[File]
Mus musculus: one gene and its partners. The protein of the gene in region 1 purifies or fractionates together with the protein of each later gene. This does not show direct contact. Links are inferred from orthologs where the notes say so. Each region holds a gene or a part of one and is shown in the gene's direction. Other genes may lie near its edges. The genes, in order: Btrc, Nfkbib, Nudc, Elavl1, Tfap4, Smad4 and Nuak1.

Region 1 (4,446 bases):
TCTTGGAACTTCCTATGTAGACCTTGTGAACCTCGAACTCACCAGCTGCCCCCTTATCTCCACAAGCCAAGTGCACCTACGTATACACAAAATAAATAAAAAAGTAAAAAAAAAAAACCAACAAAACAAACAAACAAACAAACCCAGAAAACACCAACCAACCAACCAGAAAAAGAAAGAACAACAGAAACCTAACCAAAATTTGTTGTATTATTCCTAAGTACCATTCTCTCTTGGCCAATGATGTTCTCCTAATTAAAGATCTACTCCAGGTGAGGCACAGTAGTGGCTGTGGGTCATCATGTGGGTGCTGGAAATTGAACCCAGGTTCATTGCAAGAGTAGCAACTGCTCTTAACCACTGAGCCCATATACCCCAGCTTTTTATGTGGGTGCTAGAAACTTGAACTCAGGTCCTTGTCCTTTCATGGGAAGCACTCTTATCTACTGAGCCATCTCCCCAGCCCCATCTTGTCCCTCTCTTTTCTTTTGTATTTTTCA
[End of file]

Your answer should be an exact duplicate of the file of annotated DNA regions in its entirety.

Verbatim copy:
Mus musculus: one gene and its partners. The protein of the gene in region 1 purifies or fractionates together with the protein of each later gene. This does not show direct contact. Links are inferred from orthologs where the notes say so. Each region holds a gene or a part of one and is shown in the gene's direction. Other genes may lie near its edges. The genes, in order: Btrc, Nfkbib, Nudc, Elavl1, Tfap4, Smad4 and Nuak1.

Region 1 (4,446 bases):
TCTTGGAACTTCCTATGTAGACCTTGTGAACCTCGAACTCACCAGCTGCCCCCTTATCTCCACAAGCCAAGTGCACCTACGTATACACAAAATAAATAAAAAAGTAAAAAAAAAAAACCAACAAAACAAACAAACAAACAAACCCAGAAAACACCAACCAACCAACCAGAAAAAGAAAGAACAACAGAAACCTAACCAAAATTTGTTGTATTATTCCTAAGTACCATTCTCTCTTGGCCAATGATGTTCTCCTAATTAAAGATCTACTCCAGGTGAGGCACAGTAGTGGCTGTGGGTCATCATGTGGGTGCTGGAAATTGAACCCAGGTTCATTGCAAGAGTAGCAACTGCTCTTAACCACTGAGCCCATATACCCCAGCTTTTTATGTGGGTGCTAGAAACTTGAACTCAGGTCCTTGTCCTTTCATGGGAAGCACTCTTATCTACTGAGCCATCTCCCCAGCCCCATCTTGTCCCTCTCTTTTCTTTTGTATTTTTCA